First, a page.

From soaring energy prices, rocketing fuel costs, and the weekly food shop constantly edging up, UK shoppers are feeling the pinch.
Kantar revealed this week that the average grocery bill is set to rise by £380 this year on the back of the highest level of inflation in 13 years.
Many shoppers are being forced to change their shopping habits to make ends meet. Retail Gazette looks at the ways in which consumers have changed how they shop over the past few months.
Shopping own-brand products
With budgets being tighter than ever, more shoppers are turning to own-brand products.
According to environmental organisation Hubbub, one in four Brits are choosing more own-brand products.
Kantar found that sales of own-label items rose 2.9% over the last 12 weeks to 12 June, whilst branded products fell 1%.
Sales of these lines, which are often cheaper, were boosted by strong performances at Aldi and Lidl, both of whom have extensive own-label repertoires. The German discounters continue to be the fastest growing grocers, with sales up 9.5% at Lidl over the 12 week period while Aldi’s sales grew 7.9%, according to Kantar.
However, the value own-label lines of supermarkets such as Co-op Honest Value, Sainsbury’s Imperfectly Tasty, and Asda’s newly-launched Just Essentials range, surged 12%.
Tesco said its customers are trading down by buying own brand and ‘Exclusively at Tesco’ ranges.
Tesco chief executive Ken Murphy said staples such as pasta, bread and beans, which have seen the biggest price increases, have experienced the largest shift to own brand.
More frequent shops
Tesco also flagged last week that shoppers were making more frequent trips to its stores and the average basket size was coming down, which could indicate that customers are buying food as and when they need it in order to manage slimmed down budgets and reduce waste.
“What we are seeing are higher frequency shopping trips. So there’s an elevation in the number of shopping trips and we are seeing basket sizes coming down a little bit. We have seen our convenience business getting even stronger,” Murphy said.
As well as buying as they go, the rise of convenience has the added benefit of not requiring a car to drive to store. With fuel prices at a record high of nearly £2 a litre, this is a growing consideration for shoppers.
Loyalty cards are becoming increasingly important to shoppers as they seek out deals to make their money go further. They are also key to the big supermarkets that crave shopper loyalty amid a march towards the discounters.
Nearly half of consumers (42%) are using loyalty schemes to combat the cost of living, according to market research by eWallet and Swapi.
Tesco introduced special prices for its Clubcard Prices back in 2019 and this has proven a compelling reason for consumers to shop at the UK’s largest supermarket as inflation soars.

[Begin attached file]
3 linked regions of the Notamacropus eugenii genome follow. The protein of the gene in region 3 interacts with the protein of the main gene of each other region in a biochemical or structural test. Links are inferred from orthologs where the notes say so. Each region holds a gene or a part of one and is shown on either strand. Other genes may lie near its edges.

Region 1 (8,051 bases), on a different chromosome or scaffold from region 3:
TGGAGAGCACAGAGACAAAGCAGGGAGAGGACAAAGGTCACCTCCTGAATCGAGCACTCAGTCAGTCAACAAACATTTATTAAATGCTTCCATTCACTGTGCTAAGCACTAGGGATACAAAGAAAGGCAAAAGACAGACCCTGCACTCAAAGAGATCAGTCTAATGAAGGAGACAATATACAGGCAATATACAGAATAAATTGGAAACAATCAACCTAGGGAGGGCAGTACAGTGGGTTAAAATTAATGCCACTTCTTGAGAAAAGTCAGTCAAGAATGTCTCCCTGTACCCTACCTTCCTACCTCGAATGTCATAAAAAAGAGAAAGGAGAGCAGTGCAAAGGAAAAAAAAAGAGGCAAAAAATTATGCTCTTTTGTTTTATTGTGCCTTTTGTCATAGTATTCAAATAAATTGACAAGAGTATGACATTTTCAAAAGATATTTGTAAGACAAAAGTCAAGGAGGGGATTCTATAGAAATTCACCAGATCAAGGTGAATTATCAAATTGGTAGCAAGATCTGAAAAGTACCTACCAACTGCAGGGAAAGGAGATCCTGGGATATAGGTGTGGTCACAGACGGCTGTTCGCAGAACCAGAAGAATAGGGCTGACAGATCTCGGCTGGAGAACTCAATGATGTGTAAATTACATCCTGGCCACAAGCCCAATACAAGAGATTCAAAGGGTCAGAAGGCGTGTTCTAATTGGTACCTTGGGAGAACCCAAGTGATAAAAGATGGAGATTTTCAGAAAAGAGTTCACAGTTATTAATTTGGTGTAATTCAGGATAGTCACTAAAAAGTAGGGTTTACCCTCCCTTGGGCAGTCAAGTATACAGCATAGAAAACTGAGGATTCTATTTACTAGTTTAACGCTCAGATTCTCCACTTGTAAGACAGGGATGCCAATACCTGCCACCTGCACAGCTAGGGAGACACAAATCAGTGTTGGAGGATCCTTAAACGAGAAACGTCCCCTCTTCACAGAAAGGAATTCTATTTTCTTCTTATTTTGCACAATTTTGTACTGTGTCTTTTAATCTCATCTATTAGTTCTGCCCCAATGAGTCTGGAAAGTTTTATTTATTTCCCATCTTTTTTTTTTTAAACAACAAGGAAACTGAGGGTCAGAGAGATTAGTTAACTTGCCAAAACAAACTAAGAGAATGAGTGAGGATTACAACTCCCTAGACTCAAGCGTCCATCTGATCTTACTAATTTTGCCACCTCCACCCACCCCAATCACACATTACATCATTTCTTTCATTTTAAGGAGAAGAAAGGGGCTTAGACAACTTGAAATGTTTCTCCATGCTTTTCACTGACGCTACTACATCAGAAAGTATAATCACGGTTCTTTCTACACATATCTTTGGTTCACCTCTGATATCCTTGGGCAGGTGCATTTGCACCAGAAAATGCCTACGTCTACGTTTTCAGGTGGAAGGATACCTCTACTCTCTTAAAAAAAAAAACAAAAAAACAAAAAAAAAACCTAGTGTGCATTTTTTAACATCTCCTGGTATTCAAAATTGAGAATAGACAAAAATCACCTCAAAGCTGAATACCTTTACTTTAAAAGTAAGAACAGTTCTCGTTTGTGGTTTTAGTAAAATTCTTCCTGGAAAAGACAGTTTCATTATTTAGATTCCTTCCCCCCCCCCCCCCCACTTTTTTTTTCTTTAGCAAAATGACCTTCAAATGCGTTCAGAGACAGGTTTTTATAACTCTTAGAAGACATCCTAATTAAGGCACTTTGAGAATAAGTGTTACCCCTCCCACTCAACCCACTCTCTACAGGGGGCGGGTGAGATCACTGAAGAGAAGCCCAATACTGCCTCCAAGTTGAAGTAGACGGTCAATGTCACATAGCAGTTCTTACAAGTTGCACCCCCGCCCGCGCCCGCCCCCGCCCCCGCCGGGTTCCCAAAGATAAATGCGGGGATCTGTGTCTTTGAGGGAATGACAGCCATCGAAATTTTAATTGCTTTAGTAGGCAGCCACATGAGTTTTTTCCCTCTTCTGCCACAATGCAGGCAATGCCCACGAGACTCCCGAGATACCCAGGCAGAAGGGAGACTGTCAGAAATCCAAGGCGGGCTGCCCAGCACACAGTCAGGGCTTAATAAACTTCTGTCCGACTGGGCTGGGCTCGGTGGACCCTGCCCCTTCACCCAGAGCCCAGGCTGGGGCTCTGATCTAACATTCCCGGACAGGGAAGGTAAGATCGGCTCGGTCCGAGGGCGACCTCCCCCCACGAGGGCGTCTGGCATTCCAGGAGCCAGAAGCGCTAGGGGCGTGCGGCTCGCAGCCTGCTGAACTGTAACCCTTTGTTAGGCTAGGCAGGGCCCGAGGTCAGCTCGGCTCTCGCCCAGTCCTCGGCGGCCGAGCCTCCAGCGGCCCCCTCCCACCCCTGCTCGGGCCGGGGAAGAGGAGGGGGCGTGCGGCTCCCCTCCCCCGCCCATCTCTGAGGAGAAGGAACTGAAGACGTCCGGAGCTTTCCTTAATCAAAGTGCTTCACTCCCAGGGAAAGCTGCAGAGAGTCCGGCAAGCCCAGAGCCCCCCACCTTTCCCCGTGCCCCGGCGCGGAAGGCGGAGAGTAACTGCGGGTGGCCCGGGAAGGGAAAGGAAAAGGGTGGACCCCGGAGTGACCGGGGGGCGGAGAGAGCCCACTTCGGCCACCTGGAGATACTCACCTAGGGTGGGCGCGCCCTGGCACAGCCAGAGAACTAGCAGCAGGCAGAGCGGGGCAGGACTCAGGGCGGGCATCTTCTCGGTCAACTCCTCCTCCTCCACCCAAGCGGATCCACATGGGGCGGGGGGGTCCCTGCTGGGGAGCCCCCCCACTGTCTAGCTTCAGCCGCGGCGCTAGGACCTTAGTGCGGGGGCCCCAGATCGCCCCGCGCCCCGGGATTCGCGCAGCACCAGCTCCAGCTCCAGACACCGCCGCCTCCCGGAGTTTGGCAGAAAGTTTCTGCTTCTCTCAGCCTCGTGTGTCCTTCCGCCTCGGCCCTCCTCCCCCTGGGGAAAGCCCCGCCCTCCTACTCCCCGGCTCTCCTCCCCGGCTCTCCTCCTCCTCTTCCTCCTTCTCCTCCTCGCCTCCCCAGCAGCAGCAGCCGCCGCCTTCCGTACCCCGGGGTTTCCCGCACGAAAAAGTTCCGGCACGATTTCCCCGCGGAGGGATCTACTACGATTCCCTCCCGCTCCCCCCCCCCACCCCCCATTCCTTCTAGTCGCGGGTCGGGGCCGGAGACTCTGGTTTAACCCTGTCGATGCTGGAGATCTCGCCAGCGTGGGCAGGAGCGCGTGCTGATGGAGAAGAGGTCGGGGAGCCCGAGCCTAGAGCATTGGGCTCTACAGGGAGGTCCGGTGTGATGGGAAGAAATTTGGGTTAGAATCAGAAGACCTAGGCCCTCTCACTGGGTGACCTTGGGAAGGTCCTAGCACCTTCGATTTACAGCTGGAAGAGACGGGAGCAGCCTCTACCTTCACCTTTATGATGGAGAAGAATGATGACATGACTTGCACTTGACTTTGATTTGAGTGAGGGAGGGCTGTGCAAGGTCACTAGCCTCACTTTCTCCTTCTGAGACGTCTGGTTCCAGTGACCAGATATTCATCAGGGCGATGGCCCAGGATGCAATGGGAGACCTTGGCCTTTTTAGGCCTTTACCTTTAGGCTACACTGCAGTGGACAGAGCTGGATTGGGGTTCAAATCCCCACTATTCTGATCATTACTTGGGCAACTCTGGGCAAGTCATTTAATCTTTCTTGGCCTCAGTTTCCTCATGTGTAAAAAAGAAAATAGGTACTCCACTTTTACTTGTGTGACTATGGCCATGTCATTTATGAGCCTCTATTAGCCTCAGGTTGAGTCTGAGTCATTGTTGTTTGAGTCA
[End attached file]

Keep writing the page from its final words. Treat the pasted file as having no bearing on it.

Clubcard holders can access special discount prices on popular items both in-store and online. The Clubcard Plus scheme even offers two 10% discounts per month.
Retail analyst Bryan Roberts says the scheme is the best loyalty programme in the world right now and is attracting shoppers to store.
However, other retailers are pushing their loyalty schemes right now too. Asda is even in the process of rolling out a brand new loyalty programme Asda Rewards.
Setting strict budgets
With the price of goods going up across the board, shoppers have to manage their budgets down to the last penny to make sure they can afford all the essentials from food to fuel to heating bills.
This means having strict limits on what they spend each week in supermarkets. Asda chairman Rose said shoppers are setting themselves £30 limits at checkouts and petrol pumps to ensure they don’t overspend.
Rose told the BBC: “People are trading back. They are worried about spending. They’ve got a limit that they’ve set out, too. They say £30 is one limit … and if they get to more than £30 then that’s it, stop. It’s the same with petrol.”
Making more returns
Online fashion giants Asos and Boohoo both flagged rocketing returns rates this month, which has hindered performance at both retailers.
Asos chief financial officer Mat Dunn said that this is due to increased pressure on budgets. Shoppers are perhaps buying non-essential items, like clothing, and then regretting these purchases when they check out their bank balances.
The higher level of returns will have a big impact on retailers, both in terms of inventory and the cost of fulfilment. Most big retailers offer free returns so carrying out more of them will hit the bottom line.
Last month Zara started charging for returns, and Boohoo is understood to be mulling a similar move, according to Bloomberg.
If returns rates continue to rise, particuarly in fashion which already experiences high levels, others may be forced to follow suit.